After 8 months there, even though the city had so much left to be explored, I felt like I would appreciate some calmer surroundings again. Knowing that I had 4 months of summer break coming up, I had been eager to organise another internship. Having gone from Applied Mathematics to Experimental Physics, I started to appreciate the more applied side of my degree. Furthermore, I thought that working outdoors would be something that I would enjoy, which is how the idea of looking into Geophysics came up. Online, I found information about Colima Intercambio y Investigacion en Vulcanologia, a programme in Mexico where students could work on an active volcano. After contacting the professor, Nick Varley, I found that with my Physics background I would be able to contribute to the monitoring as well as work on my own project, while learning more about Geology and Volcanoes in the field. Therefore, I was thrilled to move to Mexico after the academic year in Canada came to an end.
Once more I had to go through a drastic change of climate, however this time I ended up on the more pleasant side. In Colima I was welcomed by 30 degrees Celsius and a friendly group of young geologists, with people from Europe as well as North and South America. Right on my first day they took me on an excursion to one of the nearby volcanoes, Volcan de Paricutin. After I told them I didn’t actually have any idea of how volcanoes work, they gave me a one-hour long introduction talk while we were horseback riding towards the volcano. Throughout the rest of the day I asked many more questions and the effort everybody put into answering them immediately made me feel welcome. There, I also realised that coming from a physics background to another field in natural science is a great experience for both parties. For example, I was able to contribute to their understanding of lava flows by going back to what I had learned about Thermodynamics or Fluid Dynamics.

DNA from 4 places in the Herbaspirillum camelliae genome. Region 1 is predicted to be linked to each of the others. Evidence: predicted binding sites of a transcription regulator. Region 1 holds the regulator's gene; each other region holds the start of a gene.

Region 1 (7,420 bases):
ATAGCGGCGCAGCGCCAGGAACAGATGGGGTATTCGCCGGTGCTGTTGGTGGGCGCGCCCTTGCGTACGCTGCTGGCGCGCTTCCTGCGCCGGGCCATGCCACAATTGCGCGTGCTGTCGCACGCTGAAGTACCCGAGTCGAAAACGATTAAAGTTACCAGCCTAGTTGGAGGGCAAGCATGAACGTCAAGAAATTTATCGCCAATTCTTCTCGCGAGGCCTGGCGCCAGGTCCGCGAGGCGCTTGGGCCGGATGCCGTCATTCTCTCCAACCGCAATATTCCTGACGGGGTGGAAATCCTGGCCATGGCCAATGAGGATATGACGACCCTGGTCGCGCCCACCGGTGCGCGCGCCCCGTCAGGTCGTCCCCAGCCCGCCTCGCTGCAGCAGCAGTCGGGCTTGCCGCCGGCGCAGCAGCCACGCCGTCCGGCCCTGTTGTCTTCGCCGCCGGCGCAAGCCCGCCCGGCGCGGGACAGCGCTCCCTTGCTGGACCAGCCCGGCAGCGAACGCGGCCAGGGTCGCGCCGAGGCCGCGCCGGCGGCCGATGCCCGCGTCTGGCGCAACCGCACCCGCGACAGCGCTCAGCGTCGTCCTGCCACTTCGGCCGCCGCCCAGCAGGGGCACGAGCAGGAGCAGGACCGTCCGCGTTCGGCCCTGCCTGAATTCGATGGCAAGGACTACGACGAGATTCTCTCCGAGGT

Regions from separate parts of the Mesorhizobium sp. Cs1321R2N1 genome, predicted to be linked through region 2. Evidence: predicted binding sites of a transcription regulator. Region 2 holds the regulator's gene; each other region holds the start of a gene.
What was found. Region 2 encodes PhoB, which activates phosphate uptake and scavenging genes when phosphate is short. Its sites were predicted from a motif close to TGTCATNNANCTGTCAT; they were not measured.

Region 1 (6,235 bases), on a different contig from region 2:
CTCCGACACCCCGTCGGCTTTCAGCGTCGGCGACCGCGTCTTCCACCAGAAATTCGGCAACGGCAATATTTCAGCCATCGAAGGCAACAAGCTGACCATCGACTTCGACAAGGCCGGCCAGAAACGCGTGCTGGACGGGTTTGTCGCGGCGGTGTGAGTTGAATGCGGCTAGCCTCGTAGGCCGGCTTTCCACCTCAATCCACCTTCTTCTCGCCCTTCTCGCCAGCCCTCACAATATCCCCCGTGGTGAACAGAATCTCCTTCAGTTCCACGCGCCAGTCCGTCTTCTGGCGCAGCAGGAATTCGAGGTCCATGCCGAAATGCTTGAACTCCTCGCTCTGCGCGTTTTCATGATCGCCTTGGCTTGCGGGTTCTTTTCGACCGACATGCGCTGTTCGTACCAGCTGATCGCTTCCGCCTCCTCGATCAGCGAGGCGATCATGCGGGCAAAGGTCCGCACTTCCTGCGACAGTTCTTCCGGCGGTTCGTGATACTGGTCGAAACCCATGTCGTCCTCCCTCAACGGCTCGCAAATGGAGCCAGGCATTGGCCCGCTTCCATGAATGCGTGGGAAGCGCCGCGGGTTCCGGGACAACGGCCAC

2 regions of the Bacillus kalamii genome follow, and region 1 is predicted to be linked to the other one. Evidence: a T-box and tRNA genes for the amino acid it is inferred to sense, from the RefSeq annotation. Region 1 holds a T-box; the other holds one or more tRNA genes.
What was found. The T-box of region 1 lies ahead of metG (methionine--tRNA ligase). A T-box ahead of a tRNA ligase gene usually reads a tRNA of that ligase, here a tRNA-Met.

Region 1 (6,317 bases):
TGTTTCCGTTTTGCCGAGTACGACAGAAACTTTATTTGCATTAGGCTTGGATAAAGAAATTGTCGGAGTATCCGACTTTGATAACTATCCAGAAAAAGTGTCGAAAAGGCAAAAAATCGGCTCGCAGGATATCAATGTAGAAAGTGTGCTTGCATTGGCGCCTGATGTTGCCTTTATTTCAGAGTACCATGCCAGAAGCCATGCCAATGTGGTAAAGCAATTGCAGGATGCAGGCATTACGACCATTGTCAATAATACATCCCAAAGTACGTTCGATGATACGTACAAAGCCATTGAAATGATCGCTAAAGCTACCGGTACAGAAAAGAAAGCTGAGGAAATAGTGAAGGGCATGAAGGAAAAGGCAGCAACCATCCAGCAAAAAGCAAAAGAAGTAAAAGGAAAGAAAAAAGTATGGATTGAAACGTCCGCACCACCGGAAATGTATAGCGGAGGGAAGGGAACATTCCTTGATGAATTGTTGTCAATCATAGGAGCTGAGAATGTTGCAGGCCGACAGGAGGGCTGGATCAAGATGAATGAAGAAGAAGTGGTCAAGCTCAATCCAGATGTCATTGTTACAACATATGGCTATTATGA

I had also applied to a scholarship from the Carnegie Trust, and once I found out that it had been successful my project for the next 3 months was clear. I was going to work on chemical analysis and the numerical modelling of a pyroclastic density flow from 2015. Ever since I have been reading about its dynamics and I am mesmerised by its complexity. The approach in Geology really is fundamentally different as it is hard to build an isolated system in which you can study the governing laws independently. Therefore, statistics are much harder to apply than in Physics, and predictability becomes almost impossible. Nonetheless the people I am working with here grasp every straw of data to see if they can extract useful information out of it and I am inspired by their motivation and passion. Also, the fact that the volcano doesn’t obey such simple laws as I have previously dealt with makes it only more interesting to study.
Of course, everybody in the group also likes to see more of what Mexico has to offer apart from volcanoes. So far, we went surfing on the Pacific coast as well as visiting the town of Tequila (you guessed it, that’s where the famous spirit comes from), but there are many more exciting places around Colima we will want to explore in the following months.
What comes next?
After this summer, I will be back in Glasgow to finish my degree. Having seen the workplaces I have seen over the past year and talking with all my co-workers, I feel like I am much more comfortable to graduate than I was before I left Glasgow. Now I know that I would like to work in a field related to Earth Science where I can apply the skills I have obtained at Strathclyde as well as at the other places I have been.
If I can give a piece of advice to somebody who is looking to do similar things during their degree, then it would probably be that Google is your best friend. Yes, there are organisations such as IAESTE or Saltire that offer internships abroad on a competitive basis, however I feel like having to find and organise an internship yourself is a more enriching experience. Don’t be afraid to contact organisations even if you think you don’t perfectly fit their description of what an intern should be like. Initiative and originality are something that every research group or company is looking for, and sending them an application even if you’re not in their target group is the first step to show that you have those qualities.
Written by Lennard Miller
Lennard at Montegrande baranca of Volcan de Colima
Learn more about studying Physics at the University of Strathclyde